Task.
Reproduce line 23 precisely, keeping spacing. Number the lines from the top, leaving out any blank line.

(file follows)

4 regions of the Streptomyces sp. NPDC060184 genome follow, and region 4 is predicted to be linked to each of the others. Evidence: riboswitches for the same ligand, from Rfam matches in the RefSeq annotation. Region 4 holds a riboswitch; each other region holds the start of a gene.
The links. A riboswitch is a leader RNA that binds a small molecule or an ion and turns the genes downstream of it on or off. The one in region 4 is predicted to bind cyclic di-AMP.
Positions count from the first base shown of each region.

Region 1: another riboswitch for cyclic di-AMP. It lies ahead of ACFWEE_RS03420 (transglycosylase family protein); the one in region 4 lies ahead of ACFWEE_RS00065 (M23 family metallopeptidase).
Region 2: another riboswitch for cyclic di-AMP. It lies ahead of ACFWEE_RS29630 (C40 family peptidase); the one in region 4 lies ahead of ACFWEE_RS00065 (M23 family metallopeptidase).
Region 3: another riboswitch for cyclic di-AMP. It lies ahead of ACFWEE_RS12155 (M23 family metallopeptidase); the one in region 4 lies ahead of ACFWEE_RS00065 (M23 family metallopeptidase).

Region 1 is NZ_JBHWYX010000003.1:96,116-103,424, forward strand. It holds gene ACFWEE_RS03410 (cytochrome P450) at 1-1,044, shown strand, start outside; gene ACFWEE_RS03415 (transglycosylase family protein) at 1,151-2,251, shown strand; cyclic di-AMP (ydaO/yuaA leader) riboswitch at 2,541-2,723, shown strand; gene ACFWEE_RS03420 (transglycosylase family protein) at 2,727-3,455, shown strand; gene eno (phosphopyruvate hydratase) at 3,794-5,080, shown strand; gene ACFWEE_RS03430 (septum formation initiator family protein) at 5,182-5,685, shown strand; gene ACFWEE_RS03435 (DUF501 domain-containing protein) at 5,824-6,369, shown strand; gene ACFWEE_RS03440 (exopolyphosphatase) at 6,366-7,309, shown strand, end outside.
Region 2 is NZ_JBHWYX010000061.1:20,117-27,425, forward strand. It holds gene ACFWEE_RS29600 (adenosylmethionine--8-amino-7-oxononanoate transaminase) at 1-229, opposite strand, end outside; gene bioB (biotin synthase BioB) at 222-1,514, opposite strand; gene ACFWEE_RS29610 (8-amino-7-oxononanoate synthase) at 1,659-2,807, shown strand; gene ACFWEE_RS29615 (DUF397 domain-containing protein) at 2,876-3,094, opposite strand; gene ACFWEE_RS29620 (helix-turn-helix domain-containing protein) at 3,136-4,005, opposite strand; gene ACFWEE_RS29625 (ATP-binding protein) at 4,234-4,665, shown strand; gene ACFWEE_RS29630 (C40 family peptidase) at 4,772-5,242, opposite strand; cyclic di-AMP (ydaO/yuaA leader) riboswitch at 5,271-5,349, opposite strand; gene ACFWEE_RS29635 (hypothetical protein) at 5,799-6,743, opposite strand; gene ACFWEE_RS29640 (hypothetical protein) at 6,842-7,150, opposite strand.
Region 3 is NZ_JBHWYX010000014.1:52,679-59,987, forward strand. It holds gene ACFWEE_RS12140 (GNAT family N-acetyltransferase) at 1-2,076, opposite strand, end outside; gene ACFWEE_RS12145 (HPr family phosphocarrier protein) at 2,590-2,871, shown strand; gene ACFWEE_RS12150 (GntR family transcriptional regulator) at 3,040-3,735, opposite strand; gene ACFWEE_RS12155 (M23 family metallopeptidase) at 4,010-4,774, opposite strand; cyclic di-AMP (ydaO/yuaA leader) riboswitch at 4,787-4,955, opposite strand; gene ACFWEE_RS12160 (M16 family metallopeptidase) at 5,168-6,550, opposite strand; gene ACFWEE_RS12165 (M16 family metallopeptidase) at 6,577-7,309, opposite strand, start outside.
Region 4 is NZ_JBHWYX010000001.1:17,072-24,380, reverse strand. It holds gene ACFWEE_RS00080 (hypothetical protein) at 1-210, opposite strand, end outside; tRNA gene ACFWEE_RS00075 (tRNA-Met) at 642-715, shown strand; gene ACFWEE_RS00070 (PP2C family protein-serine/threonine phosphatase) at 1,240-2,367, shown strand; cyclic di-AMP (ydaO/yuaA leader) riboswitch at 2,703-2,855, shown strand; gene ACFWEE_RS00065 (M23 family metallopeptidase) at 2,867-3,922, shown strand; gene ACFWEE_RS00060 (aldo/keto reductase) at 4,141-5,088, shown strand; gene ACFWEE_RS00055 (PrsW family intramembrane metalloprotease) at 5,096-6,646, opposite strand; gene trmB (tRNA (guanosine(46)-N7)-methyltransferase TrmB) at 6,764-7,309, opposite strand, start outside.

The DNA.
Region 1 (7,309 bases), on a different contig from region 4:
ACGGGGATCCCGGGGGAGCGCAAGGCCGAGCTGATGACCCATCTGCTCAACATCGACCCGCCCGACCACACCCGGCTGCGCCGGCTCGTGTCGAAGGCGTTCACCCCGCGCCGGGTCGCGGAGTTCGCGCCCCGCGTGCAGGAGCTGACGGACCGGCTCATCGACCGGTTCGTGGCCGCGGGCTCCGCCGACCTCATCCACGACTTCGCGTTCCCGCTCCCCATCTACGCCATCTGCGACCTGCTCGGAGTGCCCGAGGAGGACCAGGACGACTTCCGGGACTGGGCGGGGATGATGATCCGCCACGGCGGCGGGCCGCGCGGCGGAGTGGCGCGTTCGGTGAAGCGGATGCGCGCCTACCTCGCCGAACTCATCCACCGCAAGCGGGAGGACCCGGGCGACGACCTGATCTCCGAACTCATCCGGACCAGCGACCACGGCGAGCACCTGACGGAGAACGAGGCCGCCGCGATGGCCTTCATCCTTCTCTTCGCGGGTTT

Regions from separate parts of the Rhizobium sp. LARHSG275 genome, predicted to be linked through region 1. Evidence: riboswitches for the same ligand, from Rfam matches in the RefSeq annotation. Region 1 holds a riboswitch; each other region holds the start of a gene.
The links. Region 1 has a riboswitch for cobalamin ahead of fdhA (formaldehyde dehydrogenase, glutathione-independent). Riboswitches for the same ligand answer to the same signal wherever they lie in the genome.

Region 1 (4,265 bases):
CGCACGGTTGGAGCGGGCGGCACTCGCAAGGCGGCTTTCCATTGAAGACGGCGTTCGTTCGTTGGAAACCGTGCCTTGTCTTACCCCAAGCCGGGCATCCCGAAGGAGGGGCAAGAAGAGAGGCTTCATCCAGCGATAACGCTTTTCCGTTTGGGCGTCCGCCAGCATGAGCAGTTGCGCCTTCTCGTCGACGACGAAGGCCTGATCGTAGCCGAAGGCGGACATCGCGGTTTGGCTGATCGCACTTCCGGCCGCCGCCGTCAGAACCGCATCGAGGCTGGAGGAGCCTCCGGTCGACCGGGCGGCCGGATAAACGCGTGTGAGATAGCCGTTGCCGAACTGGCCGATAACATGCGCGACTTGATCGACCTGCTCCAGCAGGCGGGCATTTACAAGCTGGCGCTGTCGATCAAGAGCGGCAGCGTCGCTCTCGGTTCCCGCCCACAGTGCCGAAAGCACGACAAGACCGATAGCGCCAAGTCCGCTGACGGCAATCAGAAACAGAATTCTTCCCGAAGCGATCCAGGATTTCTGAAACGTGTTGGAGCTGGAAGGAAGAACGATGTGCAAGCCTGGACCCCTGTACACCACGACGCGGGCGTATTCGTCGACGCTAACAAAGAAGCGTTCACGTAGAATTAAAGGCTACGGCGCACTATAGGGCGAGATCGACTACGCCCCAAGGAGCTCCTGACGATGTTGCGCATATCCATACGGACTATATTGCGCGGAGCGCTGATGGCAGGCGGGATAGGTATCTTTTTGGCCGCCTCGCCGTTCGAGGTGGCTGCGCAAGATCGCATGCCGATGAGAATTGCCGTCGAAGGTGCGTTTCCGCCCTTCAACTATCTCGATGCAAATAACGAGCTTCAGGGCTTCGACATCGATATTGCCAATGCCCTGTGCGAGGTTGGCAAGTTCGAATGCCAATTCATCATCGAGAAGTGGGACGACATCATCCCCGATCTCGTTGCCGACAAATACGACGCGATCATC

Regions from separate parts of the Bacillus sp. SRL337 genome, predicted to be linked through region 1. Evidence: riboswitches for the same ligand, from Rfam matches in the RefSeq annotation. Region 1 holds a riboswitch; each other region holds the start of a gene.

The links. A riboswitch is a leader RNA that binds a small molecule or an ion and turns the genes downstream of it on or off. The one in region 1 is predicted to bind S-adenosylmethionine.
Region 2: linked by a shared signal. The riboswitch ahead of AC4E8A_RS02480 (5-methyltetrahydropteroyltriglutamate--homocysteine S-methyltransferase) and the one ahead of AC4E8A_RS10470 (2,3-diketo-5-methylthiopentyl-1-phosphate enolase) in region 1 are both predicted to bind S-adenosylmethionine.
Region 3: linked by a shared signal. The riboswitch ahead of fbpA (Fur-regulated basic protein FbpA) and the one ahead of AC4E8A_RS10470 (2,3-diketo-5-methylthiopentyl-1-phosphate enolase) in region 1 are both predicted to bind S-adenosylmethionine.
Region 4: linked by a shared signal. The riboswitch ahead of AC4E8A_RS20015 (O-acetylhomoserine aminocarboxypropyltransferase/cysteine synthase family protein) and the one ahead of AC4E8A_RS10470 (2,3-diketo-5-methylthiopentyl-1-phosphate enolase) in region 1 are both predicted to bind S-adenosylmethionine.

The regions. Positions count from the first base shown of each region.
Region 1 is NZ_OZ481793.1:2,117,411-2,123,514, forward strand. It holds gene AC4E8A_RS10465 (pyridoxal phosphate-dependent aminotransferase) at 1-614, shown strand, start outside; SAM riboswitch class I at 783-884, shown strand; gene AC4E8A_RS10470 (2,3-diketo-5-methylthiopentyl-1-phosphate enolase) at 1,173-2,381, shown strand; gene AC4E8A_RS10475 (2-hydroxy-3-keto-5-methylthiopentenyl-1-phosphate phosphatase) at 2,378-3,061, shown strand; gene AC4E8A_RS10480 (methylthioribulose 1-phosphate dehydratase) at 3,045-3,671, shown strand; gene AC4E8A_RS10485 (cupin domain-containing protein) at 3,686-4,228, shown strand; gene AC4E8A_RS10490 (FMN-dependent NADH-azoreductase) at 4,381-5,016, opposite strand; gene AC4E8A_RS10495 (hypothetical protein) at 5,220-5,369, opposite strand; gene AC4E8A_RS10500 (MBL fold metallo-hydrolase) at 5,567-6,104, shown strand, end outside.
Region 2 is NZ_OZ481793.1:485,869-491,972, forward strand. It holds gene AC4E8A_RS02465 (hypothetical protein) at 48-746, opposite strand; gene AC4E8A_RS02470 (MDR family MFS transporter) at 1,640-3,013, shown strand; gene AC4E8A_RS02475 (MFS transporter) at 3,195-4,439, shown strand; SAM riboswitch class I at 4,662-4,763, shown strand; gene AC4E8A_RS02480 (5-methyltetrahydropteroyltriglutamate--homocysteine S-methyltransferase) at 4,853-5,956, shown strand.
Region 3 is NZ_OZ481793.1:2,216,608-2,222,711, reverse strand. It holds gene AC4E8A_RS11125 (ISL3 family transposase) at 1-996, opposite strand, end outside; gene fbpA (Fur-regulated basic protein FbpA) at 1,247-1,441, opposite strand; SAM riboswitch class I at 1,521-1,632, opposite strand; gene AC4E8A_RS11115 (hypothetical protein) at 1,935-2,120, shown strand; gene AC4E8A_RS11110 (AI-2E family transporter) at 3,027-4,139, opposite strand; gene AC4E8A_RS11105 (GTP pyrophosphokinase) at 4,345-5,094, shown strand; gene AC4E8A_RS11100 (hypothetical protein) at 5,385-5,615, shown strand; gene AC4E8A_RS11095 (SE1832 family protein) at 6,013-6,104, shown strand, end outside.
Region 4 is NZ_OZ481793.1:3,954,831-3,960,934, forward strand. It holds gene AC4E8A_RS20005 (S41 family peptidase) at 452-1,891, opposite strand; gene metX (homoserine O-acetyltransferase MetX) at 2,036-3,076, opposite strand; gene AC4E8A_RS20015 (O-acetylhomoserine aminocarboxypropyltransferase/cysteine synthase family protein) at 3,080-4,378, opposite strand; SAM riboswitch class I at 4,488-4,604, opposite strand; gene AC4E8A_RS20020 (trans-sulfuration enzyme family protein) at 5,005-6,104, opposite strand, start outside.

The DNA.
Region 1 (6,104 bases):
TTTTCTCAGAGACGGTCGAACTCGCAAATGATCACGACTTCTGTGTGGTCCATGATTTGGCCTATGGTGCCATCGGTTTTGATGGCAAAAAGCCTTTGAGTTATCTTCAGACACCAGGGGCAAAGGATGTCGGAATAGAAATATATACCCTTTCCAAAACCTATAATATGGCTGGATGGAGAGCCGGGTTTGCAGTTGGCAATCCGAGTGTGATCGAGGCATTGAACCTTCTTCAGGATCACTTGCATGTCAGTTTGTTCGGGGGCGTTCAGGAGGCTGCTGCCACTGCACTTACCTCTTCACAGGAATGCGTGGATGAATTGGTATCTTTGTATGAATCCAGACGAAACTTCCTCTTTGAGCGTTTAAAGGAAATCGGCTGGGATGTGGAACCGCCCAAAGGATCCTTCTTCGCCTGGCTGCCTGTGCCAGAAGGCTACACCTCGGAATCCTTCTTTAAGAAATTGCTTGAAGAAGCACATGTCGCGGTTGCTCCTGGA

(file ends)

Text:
The regions. Positions count from the first base shown of each region.